Why The Reports Are Prepared
How The Reports Are Prepared
In August 1993, the Secretary of State moved to strengthen the human rights efforts of our embassies. All sections in each embassy were asked to contribute information and to corroborate reports of human rights violations, and new efforts were made to link mission programming to the advancement of human rights and democracy. In 1994 the Bureau of Human Rights and Humanitarian Affairs was reorganized and renamed as the Bureau of Democracy, Human Rights, and Labor, reflecting both a broader sweep and a more focused approach to the interlocking issues of human rights, worker rights, and democracy. In 1998 the Secretary of State established the Office of International Religious Freedom. In May 2002, John V. Hanford, III was sworn in as the second Ambassador at Large for International Religious Freedom.
The 2002 Report covers the period from July 1, 2001, to June 30, 2002, and reflects a year of dedicated effort by hundreds of State Department, Foreign Service, and other U.S. Government employees. Our embassies, which prepared the initial drafts of the reports, gathered information throughout this period from a variety of sources, including government and religious officials, nongovernmental organizations, journalists, human rights monitors, religious groups, and academics. This information-gathering can be hazardous, and U.S. Foreign Service Officers regularly go to great lengths, under trying and sometimes dangerous conditions, to investigate reports of human rights abuse, monitor elections, and come to the aid of individuals at risk because of their religious beliefs.
After the embassies completed their drafts, the texts were sent to Washington for careful review by the Office of Country Reports and Asylum Affairs in the Bureau of Democracy, Human Rights, and Labor, working closely with other State Department Offices and the Office of the Ambassador at Large for International Religious Freedom, who has ultimate responsibility for the Report on behalf of the Secretary of State. As they worked to corroborate, analyze, and edit the reports, the Department officers drew on their own sources of information. These included reports provided by U.S. and other human rights groups, foreign government officials, representatives from the United Nations and other international and regional organizations and institutions, and experts from academia and the media. Officers also consulted with experts on issues of religious discrimination and persecution, religious leaders from all faiths, and experts on legal matters. The guiding principle was to ensure that all relevant information was assessed as objectively, thoroughly, and fairly as possible.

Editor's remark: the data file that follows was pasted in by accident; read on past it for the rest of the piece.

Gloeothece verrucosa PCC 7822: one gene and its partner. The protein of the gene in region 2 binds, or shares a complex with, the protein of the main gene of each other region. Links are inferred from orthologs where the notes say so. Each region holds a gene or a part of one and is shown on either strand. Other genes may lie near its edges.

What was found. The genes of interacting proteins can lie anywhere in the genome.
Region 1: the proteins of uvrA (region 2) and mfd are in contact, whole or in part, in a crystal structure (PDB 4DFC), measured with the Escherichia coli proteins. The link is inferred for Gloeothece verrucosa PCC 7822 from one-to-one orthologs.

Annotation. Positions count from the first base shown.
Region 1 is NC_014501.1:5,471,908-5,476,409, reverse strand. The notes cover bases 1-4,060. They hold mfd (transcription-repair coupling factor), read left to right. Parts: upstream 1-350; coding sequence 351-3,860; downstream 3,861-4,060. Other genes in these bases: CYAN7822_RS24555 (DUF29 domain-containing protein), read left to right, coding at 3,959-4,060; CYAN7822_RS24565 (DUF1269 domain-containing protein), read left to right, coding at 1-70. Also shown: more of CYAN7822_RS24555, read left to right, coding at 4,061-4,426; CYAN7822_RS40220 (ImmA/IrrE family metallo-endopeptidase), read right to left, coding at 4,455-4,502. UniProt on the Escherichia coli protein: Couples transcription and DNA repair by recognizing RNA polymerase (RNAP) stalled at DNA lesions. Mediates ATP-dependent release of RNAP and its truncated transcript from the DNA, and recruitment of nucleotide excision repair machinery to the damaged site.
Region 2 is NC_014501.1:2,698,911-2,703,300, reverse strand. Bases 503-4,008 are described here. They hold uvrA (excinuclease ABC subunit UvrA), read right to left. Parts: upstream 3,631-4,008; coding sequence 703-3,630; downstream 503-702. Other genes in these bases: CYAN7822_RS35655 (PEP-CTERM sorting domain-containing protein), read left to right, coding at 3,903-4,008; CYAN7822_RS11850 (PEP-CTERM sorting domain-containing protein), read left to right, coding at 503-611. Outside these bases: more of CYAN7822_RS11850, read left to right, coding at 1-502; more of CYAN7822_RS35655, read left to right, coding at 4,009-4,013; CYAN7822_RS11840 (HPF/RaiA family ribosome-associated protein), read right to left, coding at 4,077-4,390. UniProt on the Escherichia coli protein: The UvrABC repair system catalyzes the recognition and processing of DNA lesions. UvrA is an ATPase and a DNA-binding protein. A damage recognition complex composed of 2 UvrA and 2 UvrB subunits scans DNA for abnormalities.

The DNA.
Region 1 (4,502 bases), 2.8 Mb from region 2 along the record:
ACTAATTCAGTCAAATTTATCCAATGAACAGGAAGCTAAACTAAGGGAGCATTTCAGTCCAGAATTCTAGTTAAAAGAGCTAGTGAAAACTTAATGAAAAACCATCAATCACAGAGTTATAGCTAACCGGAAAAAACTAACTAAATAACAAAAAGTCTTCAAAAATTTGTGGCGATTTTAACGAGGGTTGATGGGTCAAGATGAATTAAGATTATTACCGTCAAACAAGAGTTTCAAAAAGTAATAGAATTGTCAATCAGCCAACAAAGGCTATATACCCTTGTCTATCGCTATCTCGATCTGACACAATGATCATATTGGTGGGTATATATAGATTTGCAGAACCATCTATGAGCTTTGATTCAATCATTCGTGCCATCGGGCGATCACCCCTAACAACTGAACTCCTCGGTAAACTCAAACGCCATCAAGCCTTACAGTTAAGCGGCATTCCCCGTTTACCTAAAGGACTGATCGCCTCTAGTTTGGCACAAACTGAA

The Report will be used as a resource for shaping policy, conducting diplomacy, and making assistance, training, and other resource allocations. As mandated by the IRFA, it also will be used as a basis for decisions on determining countries that have engaged in or tolerated "particularly severe violations" of religious freedom. Countries involved in these and other violations according to the IRFA are not identified as such in this report, but have been and will be engaged independently by the U.S. Government. The Report also will serve as a basis for the U.S. Government's cooperation with private groups to promote the observance of the internationally recognized right to religious freedom.
A Word On Usage
In many cases, the International Religious Freedom Report states that a country "generally respects" the right of religious freedom. The phrase "generally respects" is used because the protection and promotion of human rights is a dynamic endeavor; it cannot accurately be stated that any Government fully respects these rights, without qualification, in even the best of circumstances. Accordingly, "generally respects" is the standard phrase used to describe all countries that attempt to protect religious freedom in the fullest sense. "Generally respects" is thus the highest level of respect for religious freedom assigned by this report.